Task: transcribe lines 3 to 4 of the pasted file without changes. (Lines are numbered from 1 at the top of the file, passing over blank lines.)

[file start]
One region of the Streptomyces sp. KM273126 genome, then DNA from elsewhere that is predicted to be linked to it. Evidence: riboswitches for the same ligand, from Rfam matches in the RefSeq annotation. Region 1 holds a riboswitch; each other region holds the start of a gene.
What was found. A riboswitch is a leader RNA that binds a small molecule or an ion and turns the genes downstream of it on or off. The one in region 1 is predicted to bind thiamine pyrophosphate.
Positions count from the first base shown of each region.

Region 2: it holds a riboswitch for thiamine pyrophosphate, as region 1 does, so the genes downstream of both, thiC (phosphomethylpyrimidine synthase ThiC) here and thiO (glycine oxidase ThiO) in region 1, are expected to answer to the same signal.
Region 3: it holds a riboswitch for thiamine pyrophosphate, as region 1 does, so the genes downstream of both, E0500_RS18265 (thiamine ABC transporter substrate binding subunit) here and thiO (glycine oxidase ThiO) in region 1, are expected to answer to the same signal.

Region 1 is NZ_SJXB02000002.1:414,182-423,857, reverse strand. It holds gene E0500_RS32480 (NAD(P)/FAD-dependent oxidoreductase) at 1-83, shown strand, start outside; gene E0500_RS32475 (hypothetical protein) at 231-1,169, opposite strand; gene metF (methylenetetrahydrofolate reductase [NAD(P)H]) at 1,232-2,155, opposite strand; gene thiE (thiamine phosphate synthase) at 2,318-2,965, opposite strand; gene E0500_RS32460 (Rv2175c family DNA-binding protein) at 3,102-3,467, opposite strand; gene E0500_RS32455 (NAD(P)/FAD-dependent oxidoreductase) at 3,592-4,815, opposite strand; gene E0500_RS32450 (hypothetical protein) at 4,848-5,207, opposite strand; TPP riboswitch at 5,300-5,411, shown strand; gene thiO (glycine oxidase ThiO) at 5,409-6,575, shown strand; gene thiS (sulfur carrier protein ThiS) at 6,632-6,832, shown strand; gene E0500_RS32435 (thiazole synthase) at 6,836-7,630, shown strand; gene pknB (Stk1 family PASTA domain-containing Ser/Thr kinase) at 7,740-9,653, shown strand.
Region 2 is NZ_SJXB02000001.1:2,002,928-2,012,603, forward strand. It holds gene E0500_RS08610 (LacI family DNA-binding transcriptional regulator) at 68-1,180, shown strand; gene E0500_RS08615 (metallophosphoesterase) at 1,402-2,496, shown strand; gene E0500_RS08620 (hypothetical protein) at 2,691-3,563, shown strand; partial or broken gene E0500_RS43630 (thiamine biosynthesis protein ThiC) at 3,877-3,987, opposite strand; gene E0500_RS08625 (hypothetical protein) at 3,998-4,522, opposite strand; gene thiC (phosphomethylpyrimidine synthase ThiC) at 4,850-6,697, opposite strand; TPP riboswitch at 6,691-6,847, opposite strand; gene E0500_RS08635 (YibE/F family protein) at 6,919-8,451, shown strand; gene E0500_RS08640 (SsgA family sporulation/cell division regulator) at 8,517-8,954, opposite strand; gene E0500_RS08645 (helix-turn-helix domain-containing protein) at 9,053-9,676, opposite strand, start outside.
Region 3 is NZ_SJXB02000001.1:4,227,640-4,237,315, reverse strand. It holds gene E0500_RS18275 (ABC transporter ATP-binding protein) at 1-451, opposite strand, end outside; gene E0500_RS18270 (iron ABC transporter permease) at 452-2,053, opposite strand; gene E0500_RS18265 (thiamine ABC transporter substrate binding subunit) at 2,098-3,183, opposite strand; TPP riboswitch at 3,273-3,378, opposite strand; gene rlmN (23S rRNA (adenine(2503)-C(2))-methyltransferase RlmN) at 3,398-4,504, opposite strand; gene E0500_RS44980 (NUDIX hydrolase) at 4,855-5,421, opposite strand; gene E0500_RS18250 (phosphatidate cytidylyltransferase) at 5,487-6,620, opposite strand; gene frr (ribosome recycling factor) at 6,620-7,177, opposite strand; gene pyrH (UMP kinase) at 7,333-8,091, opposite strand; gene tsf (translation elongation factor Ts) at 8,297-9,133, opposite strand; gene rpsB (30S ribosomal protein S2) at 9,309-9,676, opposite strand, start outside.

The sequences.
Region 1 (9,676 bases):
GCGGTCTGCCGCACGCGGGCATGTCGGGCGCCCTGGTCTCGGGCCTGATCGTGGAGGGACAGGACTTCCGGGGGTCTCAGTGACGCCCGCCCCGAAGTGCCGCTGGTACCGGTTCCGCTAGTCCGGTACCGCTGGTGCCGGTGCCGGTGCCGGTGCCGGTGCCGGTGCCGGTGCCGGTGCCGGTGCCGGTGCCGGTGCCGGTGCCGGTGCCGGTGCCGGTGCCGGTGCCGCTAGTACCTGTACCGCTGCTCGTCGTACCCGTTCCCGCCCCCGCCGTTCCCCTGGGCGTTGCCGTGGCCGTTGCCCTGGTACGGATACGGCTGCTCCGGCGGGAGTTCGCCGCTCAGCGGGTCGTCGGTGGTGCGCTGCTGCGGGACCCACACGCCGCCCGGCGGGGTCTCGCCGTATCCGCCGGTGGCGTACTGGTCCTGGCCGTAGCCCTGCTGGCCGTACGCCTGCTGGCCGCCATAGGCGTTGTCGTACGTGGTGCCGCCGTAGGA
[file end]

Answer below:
Positions count from the first base shown of each region.

Region 2: it holds a riboswitch for thiamine pyrophosphate, as region 1 does, so the genes downstream of both, thiC (phosphomethylpyrimidine synthase ThiC) here and thiO (glycine oxidase ThiO) in region 1, are expected to answer to the same signal.